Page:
Importance of March 21 SPLOST voted discussed

A bit of ice and the threat of snow wasn’t enough to stop the push for what is being called a much-needed Special Purpose Local Option Sales Tax (SPLOST) Referendum. The Board of Commissioners played host to a meeting Friday night with representatives from Fayetteville, Peachtree City, Tyrone, Brooks, and Woolsey as the March 21 special election grows closer.
If passed by voters, the six-year county-wide, one-cent SPLOST would bring in an estimated $141,014,157 in tax revenue. Fayette County and the municipalities would share the proceeds based on population, the county bringing in 46 percent ($64,646,530) with Peachtree City at 32 percent ($45,472,835), Fayetteville at 15 percent ($21,098,538), Tyrone at 6 percent ($9,102,463), and Brooks at under 1 percent ($693,791).
For the County, the lion’s share would go towards stormwater projects at $23,741,641 for 238 total projects.
“The purpose is to bring all of the stormwater projects up to where they need to be,” said County Manager Steve Rapson, noting that the stormwater utility would be ended and future reoccurring maintenance costs would be included in the general fund.
The County would also allocate $19,520,353 to 20 transportation projects, $18,211,536 to a public safety radio system, and $2,950,000 to three fire and emergency services projects.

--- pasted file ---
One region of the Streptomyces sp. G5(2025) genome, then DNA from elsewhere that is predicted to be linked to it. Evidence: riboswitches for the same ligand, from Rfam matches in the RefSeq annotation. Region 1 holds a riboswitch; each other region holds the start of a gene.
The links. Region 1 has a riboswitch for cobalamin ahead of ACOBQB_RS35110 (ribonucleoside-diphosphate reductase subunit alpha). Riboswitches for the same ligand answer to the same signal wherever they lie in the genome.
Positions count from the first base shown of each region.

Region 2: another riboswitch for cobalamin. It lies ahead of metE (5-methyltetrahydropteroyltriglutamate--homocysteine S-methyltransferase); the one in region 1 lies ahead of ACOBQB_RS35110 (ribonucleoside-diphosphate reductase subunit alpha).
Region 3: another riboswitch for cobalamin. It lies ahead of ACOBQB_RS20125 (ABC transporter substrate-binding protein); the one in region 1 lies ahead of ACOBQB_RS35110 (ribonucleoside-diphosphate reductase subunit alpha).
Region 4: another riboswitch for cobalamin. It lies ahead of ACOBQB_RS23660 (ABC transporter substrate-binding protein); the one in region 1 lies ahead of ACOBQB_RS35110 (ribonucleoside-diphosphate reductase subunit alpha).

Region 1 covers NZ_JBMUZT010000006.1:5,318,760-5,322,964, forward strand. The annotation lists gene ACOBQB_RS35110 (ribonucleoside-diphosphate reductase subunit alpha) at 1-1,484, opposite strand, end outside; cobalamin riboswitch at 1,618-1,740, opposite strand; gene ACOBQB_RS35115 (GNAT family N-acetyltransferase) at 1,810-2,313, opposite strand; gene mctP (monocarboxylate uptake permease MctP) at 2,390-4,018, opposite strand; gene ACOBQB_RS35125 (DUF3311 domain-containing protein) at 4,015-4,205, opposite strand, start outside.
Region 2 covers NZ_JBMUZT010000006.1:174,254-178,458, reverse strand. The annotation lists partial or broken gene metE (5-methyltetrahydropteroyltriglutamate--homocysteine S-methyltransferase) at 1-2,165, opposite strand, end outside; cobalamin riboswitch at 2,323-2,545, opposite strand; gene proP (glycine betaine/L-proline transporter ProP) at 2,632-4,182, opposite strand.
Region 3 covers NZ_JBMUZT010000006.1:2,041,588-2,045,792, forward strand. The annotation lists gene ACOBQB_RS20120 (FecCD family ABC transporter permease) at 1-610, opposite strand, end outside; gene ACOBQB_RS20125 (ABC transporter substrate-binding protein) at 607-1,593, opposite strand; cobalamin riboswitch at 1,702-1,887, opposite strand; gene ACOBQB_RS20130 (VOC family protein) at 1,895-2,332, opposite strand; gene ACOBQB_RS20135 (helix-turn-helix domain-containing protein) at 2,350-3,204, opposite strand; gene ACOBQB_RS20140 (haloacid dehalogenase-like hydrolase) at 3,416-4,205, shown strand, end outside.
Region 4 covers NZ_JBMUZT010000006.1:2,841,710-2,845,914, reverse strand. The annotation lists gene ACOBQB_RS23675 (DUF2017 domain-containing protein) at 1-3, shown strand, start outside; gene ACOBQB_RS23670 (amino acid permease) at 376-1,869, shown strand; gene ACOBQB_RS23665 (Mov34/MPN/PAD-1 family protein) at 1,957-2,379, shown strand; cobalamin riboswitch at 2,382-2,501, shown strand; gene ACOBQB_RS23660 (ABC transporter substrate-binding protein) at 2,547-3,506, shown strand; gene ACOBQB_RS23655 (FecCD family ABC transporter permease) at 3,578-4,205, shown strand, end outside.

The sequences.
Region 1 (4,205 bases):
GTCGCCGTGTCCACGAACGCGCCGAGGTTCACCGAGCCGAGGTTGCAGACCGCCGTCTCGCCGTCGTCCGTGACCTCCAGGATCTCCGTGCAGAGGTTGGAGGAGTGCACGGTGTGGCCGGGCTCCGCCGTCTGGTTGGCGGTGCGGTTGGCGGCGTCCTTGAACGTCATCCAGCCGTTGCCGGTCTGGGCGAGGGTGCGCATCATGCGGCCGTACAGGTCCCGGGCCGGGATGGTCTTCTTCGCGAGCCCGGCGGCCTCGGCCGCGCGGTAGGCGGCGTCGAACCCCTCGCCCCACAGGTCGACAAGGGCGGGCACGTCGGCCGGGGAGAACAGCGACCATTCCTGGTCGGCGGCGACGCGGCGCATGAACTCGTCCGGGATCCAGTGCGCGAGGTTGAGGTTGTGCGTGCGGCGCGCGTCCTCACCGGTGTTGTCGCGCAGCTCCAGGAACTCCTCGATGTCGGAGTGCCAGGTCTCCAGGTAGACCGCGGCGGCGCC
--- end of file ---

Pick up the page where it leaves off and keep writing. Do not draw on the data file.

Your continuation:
Representatives from each municipality expressed their support for the SPLOST and the benefits it would bring.
Jon Rorie, City Manager of Peachtree City, was one of many to applaud the cooperation shown in support of the SPLOST push.
“It’s not a Peachtree City or a Tyrone issue, it is a Fayette County issue to include all of our residents and all of our municipalities,” said Rorie. “The purpose is to bring all of the municipalities together, as well as the County, to have a ballot initiative to ask the voters if they want to approve a Special Purpose Local Option Sales Tax. I want to connect the dots that this is a unified approach to create a special tax district for the entire county.”
Fayetteville Mayor Ed Johnson agreed.
“This particular issue, as a first-term mayor, has opened my eyes to what can be achieved when we work together,” Johnson said, calling the SPLOST both realistic and vital.
Currently, Fayette is in a distinct minority of counties that do not have a SPLOST on the books.
“I want to emphasize this, there are 159 counties in Georgia, and we’re one of four that does not have a one-cent special local option sales tax,” noted Rorie. “A whole lot of other counties have determined that this is an effective mechanism to generate revenue for county-wide improvements.”
For Rapson, a key is that a SPLOST is a way to make out-of-county shoppers help pay for the roads and services they use when they come to Fayette. That ensures the bill won’t be entirely footed by residents.
“What’s special about it to me is that Spalding, Henry, Fulton, and all those other folks would be paying for this too, as opposed to just Fayette residents. That’s a huge piece of this that people don’t think about a whole lot,” said Rapson. “I’d encourage you the next time you go to the Pavilion or the Avenue to look at the tags on the cars that are sitting there. If they’re not tagged Fayette County then those are the folks that we’re talking about that would help pay for this SPLOST.”

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About

Christopher Dunn has been the sports editor for Fayette Newspapers since 2011, in addition to running Fayette Game Day magazine. He is a graduate of Fayette County schools, as well as a graduate of Georgia State University with a degree in journalism. Follow him on twitter @fayettesports.


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